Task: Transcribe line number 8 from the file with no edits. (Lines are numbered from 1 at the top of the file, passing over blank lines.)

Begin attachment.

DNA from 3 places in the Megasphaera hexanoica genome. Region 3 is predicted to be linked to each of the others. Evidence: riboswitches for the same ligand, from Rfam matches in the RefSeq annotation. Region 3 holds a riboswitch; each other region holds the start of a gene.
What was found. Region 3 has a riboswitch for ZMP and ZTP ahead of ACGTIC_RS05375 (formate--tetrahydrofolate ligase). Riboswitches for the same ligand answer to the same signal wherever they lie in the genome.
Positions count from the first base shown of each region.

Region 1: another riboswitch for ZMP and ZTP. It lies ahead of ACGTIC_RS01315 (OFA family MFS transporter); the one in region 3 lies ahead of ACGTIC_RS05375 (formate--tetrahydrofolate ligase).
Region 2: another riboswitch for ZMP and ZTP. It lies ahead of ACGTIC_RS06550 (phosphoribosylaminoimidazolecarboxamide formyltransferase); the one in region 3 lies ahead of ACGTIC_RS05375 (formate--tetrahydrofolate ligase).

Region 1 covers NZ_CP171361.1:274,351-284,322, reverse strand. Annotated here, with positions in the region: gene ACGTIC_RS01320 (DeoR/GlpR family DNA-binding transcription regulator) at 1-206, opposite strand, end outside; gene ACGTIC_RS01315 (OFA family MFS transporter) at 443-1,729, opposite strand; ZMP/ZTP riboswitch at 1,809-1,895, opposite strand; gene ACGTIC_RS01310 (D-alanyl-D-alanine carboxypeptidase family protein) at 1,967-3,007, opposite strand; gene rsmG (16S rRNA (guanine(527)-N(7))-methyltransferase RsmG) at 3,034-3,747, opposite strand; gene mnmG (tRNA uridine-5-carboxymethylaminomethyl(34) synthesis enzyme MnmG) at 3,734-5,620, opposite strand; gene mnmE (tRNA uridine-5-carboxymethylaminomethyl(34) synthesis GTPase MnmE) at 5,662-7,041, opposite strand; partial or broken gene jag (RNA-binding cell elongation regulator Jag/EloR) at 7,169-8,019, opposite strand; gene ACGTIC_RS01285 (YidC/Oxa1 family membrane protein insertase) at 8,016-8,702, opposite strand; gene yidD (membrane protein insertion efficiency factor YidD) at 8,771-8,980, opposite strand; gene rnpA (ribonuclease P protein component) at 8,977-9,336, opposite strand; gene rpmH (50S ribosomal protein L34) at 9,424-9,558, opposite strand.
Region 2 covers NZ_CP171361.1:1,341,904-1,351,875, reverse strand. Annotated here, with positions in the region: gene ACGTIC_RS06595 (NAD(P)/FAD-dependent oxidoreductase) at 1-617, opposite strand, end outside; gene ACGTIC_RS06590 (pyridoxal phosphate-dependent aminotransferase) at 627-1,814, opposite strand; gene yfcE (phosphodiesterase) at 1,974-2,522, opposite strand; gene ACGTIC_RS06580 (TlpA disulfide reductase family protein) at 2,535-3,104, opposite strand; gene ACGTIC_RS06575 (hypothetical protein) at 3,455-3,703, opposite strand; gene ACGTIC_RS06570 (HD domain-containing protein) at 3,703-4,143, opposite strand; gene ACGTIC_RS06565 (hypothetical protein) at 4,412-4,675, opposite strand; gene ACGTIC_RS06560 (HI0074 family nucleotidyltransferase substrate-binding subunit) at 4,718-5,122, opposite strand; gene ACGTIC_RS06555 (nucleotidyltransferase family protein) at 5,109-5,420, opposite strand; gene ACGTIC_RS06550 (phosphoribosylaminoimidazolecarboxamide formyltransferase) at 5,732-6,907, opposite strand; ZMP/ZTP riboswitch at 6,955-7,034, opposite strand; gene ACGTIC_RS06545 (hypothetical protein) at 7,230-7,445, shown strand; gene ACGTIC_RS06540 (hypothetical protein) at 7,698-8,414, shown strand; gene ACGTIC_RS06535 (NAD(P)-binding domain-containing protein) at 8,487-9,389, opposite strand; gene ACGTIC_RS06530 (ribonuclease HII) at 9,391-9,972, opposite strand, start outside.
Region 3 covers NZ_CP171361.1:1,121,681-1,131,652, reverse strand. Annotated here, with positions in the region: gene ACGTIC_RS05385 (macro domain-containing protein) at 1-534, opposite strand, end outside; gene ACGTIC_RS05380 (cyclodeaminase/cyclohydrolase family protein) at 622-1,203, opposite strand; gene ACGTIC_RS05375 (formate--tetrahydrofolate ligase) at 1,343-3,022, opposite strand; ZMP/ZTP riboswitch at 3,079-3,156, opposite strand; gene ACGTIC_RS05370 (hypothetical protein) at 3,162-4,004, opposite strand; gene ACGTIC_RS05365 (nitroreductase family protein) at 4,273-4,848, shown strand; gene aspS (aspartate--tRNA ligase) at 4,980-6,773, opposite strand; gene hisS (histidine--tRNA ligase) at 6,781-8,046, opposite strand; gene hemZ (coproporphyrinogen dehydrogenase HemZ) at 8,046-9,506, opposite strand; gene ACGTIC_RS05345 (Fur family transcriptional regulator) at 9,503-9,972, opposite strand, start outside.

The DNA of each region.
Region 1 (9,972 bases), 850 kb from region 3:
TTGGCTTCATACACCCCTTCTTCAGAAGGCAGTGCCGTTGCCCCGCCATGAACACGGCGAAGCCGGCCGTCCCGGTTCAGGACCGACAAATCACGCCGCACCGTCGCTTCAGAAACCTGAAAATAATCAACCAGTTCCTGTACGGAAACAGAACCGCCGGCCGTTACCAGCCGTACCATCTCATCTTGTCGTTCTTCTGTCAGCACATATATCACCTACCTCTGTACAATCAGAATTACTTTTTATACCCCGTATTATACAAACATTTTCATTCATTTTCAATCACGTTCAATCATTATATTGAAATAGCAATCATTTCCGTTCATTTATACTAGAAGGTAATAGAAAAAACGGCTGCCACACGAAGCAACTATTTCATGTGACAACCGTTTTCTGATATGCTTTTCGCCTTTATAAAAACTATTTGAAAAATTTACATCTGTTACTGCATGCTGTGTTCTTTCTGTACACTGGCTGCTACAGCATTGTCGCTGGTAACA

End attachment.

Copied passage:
Region 3 covers NZ_CP171361.1:1,121,681-1,131,652, reverse strand. Annotated here, with positions in the region: gene ACGTIC_RS05385 (macro domain-containing protein) at 1-534, opposite strand, end outside; gene ACGTIC_RS05380 (cyclodeaminase/cyclohydrolase family protein) at 622-1,203, opposite strand; gene ACGTIC_RS05375 (formate--tetrahydrofolate ligase) at 1,343-3,022, opposite strand; ZMP/ZTP riboswitch at 3,079-3,156, opposite strand; gene ACGTIC_RS05370 (hypothetical protein) at 3,162-4,004, opposite strand; gene ACGTIC_RS05365 (nitroreductase family protein) at 4,273-4,848, shown strand; gene aspS (aspartate--tRNA ligase) at 4,980-6,773, opposite strand; gene hisS (histidine--tRNA ligase) at 6,781-8,046, opposite strand; gene hemZ (coproporphyrinogen dehydrogenase HemZ) at 8,046-9,506, opposite strand; gene ACGTIC_RS05345 (Fur family transcriptional regulator) at 9,503-9,972, opposite strand, start outside.